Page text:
Exception Tunneling

One of the JavaIdioms:

In the JavaLanguage, you must declare the CheckedExceptions that are thrown by the methods of a class or interface. The compiler ensures that checked exceptions thrown by a method are caught by callers of the method or declared to be passed on by caller to its callers. Java also provides UncheckedExceptions, the usage of which are not checked by the compiler. As a rough rule of thumb, checked exceptions are used to indicate exceptional conditions that are out of the control of the program (for example, I/O errors), while unchecked exceptions are used to indicate programming errors (for example, dereferencing a null pointer).

Sometimes you need to declare a class or interface that is so generic that you don't know what kinds of exceptions subclasses/implementations will need to throw, or if they will not need to throw exceptions at all.

An example is the VisitorPattern: concrete visitors encapsulate arbitrary operations and so need to throw an open-ended variety of exceptions that cannot be known by the designer of the visitor interface. Declaring visitor methods to throw java.lang.Exception (the root of the exception hierarchy) is a bad thing: DontThrowGenericExceptions! Conversely, the visitor cannot discard exceptions that it doesn't understand: ThrowDontCatch!

Therefore:Declare the generic interface not to throw CheckedExceptions. Each class that implements the generic interface and needs to throw exceptions should define a private UncheckedException class and throw instances of that class to report exceptions. Encapsulate usage of the concrete classes behind a Facade that catches the private, unchecked exception and converts it into a descriptive, checked exception.

By "tunneling" exceptions through interfaces in this manner you DontThrowGenericExceptions and don't need to over-specify the exceptions thrown by an interface. Client code doesn't need to know about the use of the unchecked exception, and is prevented from knowing about it because its definition is private.

Alternatively, the generic interface can define a base class for exceptions passed through it (HomogenizeExceptions) or pass all exceptions through the interface in wrappers (this is what the java.lang.reflect.Method class does, for example). However, this is awkward when implementations of the interface do not throw exceptions. Client code must catch and ignore these non-existent exceptions, which can then lead to bugs when the implementation of the generic interface is changed and clients are ignoring real exceptions.

The name of this pattern comes from its similarity to protocol tunneling (in networking) and quantum tunneling (in particle physics).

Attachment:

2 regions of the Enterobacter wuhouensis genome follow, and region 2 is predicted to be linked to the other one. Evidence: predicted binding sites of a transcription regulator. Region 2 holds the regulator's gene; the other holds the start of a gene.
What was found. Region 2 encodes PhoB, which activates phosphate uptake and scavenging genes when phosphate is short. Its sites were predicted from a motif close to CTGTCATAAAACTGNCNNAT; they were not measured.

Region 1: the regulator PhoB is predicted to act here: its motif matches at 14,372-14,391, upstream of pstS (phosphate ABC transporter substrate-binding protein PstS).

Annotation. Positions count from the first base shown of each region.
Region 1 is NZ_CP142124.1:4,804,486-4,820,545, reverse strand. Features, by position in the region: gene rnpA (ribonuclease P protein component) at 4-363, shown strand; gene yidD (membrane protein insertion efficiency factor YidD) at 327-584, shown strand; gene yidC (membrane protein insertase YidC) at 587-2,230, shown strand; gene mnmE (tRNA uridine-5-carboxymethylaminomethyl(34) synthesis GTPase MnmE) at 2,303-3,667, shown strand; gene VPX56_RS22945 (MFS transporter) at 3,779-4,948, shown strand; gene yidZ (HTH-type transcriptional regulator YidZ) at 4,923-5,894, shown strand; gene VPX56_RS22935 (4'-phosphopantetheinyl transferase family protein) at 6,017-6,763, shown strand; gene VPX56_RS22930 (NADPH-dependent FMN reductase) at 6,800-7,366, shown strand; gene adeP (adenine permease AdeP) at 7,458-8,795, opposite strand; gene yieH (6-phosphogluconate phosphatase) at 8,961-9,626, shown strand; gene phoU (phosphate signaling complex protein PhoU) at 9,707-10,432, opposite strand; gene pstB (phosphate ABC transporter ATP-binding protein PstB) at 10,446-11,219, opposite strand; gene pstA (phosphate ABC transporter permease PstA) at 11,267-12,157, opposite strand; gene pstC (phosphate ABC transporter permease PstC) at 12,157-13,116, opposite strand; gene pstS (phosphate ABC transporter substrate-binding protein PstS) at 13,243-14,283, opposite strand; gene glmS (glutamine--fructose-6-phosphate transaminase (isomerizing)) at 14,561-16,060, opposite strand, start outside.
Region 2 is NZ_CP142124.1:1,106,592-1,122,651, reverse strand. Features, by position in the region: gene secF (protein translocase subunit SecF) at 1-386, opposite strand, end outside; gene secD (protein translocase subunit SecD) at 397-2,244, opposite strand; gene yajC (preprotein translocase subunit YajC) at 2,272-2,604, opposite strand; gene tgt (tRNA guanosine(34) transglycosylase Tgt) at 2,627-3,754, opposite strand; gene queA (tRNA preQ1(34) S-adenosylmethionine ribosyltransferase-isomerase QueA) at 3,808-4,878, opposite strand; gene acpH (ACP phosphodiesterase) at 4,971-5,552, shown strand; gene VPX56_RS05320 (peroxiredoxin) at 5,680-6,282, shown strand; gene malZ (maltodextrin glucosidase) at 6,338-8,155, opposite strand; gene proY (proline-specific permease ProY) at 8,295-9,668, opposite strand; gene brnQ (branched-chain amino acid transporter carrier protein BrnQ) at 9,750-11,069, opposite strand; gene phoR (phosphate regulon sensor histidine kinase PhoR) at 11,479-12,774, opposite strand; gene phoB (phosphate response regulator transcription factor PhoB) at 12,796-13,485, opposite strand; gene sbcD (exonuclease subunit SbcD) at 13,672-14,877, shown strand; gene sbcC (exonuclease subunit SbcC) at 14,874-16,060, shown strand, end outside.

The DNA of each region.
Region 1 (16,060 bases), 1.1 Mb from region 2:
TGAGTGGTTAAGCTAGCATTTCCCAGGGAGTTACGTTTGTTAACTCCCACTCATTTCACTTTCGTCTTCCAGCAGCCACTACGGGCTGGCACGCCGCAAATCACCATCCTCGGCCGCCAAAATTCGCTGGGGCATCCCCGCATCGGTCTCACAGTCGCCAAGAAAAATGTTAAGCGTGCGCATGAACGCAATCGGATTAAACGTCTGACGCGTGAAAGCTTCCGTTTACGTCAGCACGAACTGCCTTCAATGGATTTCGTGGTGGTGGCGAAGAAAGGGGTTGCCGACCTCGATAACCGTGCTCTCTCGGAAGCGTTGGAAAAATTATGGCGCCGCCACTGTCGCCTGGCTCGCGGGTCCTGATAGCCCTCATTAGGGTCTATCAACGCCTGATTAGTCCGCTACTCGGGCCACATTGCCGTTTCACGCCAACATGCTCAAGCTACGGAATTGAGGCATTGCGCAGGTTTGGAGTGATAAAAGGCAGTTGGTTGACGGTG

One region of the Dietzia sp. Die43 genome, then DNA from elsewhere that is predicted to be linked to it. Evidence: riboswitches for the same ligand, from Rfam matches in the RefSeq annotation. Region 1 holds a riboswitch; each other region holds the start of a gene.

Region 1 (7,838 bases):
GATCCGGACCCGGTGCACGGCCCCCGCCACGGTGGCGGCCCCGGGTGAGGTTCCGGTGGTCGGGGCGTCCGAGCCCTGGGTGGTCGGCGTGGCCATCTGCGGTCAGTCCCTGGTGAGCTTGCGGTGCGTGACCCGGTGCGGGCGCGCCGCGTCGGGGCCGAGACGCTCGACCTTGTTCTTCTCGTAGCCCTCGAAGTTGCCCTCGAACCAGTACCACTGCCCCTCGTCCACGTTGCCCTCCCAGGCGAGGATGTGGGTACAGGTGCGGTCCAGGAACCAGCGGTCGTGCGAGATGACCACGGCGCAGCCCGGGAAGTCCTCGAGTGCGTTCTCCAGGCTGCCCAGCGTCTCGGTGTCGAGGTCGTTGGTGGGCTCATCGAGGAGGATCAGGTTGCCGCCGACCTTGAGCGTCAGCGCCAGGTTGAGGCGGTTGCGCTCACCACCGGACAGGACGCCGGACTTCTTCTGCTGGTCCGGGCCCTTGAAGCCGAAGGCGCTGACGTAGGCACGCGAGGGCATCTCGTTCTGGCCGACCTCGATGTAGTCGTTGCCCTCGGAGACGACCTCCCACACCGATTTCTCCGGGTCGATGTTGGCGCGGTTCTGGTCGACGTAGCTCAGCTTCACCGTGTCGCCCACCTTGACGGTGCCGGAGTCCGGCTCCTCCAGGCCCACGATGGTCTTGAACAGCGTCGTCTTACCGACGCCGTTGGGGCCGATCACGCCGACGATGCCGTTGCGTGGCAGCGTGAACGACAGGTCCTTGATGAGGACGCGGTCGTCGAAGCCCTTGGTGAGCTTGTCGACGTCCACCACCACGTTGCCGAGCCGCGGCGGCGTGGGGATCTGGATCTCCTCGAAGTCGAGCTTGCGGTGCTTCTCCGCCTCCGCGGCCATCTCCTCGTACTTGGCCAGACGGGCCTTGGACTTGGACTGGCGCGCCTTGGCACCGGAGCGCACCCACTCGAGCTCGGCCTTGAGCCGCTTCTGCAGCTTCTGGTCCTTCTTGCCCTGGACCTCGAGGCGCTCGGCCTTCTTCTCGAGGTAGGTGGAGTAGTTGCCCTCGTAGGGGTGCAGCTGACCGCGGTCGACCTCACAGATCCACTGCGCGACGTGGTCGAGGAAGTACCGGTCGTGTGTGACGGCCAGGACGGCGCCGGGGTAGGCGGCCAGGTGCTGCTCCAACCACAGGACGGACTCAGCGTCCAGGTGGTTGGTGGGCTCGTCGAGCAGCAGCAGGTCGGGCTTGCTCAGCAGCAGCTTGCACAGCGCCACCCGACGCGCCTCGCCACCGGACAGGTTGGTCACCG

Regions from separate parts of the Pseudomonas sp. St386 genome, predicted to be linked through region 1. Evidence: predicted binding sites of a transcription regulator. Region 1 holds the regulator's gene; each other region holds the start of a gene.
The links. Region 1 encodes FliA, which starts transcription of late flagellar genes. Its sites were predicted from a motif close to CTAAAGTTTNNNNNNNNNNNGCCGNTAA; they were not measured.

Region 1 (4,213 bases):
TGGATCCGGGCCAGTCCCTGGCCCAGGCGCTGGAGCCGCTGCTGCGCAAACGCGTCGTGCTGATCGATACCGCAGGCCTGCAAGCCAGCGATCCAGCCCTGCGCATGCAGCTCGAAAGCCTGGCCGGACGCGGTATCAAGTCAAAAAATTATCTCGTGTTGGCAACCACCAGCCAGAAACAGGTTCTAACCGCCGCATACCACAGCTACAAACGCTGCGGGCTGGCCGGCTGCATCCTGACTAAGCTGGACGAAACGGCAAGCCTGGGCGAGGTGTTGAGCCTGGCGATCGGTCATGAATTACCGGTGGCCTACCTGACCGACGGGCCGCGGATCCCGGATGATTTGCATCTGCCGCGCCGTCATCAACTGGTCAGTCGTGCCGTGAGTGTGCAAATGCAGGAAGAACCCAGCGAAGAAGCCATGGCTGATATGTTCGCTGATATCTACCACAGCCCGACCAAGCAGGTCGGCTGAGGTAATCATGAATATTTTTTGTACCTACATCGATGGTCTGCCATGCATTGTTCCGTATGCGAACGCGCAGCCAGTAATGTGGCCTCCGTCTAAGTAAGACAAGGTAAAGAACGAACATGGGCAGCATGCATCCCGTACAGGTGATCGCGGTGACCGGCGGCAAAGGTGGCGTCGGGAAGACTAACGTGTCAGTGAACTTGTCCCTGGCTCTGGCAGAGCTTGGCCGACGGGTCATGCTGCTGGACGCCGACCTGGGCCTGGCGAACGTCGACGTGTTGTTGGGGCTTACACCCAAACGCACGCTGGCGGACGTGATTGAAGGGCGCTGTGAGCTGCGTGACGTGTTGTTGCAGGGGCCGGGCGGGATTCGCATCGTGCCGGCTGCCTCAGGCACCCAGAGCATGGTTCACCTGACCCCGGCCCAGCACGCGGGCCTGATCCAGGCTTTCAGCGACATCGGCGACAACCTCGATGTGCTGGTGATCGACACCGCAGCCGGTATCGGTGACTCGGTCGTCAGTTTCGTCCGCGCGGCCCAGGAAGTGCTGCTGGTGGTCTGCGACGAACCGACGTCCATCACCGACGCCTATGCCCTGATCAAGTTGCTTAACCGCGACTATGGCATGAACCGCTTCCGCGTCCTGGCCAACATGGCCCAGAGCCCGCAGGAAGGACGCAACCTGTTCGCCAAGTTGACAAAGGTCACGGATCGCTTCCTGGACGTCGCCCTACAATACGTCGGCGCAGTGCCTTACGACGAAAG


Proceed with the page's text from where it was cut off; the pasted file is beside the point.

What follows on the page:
-- NatPryce


 //  The SceneGraph class is the base class of scene graph nodes: 
 //  objects that define a 2D graphical scene in terms of geometric 
 //  shapes, transformations and compositions.
 public abstract class SceneGraph {
     void accept( SceneGraphVisitor v );

// Interface for visitors that process scene graphs. // public interface SceneGraphVisitor { void visit( Primitive sg ); void visit( Transform sg ); void visit( Composite sg ) ... etc ... }

// A Transform nodes applies an affine transformation to // another scene graph (DecoratorPattern). // public class Transform implements SceneGraph { public SceneGraph getTransformedGraph() { ... } public Matrix getMatrix() { ... } ... }

// A Primitive represents a geometric shape // public class Primitive implements SceneGraph { public boolean contains( Point2D p ) { ... } ... }

// A Picker find the shape containing a point. // public class Picker implements SceneGraphProcessor { private Point2D _point; private Primitive _picked = null;

private class PickFailure extends RuntimeException { NoninvertibleMatrixException cause;

PickFailure( NoninvertibleMatrixException ex ) { cause = ex; } }

// Client code only accesses the Picker class through this function. // Exceptions are tunneled to this function inside the PickFailed? // exception. // public static Primitive pick( SceneGraph sg, Point2D p ) throws NoninvertibleMatrixException { try { Picker picker = new Picker(p); sg.accept(picker); return picker._picked; } catch( PickFailure ex ) { throw ex.cause; } }

// Constructor is private: class is accessed through static function // private Picker( Point2D pick ) { _point = pick; }

public void visit( Primitive p ) { if( p.contains( _point ) ) _picked = p; }

// Process Transform's by transforming the picked point by the // inverse of the transform, and then picking the transformed // graph with the new point. Inverting a transform can fail, // so the NoninvertibleMatrixException must be tunneled up to the // code that created and used this visitor (the static pick method). // public void visit( Transform t ) { Point2D old_point = _point; try { Matrix m = transform.getMatrix().inverse(); _point = m.transform( _point ); } catch( NoninvertibleMatrixException ex ) { throw new PickFailure(ex); }